FUNAFUTI, Tuvalu (Reuters) – Australia should do more to reduce its carbon emissions and giving cash to countries battling climate change was not enough, Pacific island leaders said on Tuesday in a rebuke of Canberra’s latest attempt to improve ties with the region.
Australia will give A$500 million ($339 million) to Pacific island nations for renewable energy projects and to help them prepare for the impact of climate change, Prime Minister Scott Morrison said on Monday before a trip to the region.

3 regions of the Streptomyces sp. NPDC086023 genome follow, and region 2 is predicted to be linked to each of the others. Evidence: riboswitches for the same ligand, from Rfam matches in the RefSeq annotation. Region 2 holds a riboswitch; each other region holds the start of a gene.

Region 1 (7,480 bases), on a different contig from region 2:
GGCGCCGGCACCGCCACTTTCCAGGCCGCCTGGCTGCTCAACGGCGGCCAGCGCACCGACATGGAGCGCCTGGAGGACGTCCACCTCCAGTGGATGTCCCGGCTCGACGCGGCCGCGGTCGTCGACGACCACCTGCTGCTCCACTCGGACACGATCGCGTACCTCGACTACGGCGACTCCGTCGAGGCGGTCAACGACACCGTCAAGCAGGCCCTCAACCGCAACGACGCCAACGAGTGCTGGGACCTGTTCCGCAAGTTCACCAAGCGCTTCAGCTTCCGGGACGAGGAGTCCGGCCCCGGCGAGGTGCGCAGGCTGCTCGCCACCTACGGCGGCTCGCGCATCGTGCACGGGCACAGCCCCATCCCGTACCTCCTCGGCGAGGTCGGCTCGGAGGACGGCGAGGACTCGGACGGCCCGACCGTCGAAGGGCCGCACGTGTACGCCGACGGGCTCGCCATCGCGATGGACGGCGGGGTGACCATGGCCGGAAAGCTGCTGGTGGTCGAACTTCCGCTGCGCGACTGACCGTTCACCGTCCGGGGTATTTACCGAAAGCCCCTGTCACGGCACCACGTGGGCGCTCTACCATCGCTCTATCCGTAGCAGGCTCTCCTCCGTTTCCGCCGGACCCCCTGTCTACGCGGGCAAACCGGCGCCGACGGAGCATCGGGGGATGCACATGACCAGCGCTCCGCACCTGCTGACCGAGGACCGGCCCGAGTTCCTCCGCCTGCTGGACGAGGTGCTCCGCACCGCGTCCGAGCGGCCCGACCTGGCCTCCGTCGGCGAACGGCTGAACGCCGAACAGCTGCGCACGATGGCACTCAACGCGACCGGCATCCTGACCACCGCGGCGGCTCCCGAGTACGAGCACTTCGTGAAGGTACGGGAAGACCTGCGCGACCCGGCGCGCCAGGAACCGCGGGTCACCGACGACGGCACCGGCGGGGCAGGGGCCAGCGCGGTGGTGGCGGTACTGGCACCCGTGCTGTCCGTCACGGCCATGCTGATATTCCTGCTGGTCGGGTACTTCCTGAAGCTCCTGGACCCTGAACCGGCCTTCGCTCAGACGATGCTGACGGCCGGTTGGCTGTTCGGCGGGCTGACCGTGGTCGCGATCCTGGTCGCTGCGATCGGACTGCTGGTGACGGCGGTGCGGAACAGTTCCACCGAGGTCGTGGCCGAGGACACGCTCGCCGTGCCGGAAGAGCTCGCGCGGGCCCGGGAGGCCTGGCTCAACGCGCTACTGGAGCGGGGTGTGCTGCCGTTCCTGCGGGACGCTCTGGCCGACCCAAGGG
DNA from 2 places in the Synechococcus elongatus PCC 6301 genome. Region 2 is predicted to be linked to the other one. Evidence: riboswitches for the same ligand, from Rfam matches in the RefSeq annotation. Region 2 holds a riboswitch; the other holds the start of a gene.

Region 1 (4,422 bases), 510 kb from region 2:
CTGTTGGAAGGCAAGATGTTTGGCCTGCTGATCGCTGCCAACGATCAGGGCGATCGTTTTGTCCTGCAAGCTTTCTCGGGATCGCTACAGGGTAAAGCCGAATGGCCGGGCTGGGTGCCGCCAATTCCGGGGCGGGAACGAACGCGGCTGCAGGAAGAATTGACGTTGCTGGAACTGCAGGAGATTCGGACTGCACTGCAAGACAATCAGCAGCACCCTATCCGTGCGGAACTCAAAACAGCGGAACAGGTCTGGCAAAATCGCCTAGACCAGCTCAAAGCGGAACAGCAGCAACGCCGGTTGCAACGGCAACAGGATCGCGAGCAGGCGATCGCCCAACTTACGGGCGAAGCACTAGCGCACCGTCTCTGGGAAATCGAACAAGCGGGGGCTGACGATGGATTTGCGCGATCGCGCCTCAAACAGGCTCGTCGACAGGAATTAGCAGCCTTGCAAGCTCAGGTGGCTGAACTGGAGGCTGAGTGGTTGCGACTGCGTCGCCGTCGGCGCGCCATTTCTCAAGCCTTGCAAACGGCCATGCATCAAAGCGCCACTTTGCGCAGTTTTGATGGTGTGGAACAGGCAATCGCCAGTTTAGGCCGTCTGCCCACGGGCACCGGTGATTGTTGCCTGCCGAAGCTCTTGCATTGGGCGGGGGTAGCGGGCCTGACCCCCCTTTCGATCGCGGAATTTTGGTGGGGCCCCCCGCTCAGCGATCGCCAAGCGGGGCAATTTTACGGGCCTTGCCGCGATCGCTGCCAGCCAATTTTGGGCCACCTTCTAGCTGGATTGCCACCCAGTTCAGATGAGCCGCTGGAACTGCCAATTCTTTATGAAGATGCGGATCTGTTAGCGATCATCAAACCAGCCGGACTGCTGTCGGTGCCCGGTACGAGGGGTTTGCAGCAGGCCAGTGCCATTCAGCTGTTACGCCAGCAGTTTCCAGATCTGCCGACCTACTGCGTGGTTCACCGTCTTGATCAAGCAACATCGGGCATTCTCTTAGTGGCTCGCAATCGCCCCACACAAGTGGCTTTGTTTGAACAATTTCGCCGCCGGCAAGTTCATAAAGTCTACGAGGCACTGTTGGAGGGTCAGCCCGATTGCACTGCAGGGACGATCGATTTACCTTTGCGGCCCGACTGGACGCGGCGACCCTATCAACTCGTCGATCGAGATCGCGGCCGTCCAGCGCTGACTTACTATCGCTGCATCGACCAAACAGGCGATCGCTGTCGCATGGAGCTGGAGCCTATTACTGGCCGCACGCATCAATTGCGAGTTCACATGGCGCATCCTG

Leaders from the Pacific’s smallest islands, who say rising sea levels are an existential threat to their low-lying nations, said Canberra’s announcement did not excuse its support for the country’s coal industry.
“No matter how much cash you put on the table, it does not give you the excuse not to do the right thing, that is to cut down on emissions and not open coal mines,” Tuvalu Prime Minister Enele Sopoaga, who is also chair of the Pacific Small Islands States meeting, told reporters.
The smaller states met in Funafuti, the capital of Tuvalu, ahead of Tuesday’s opening of the Pacific Islands Forum which Morrison will attend.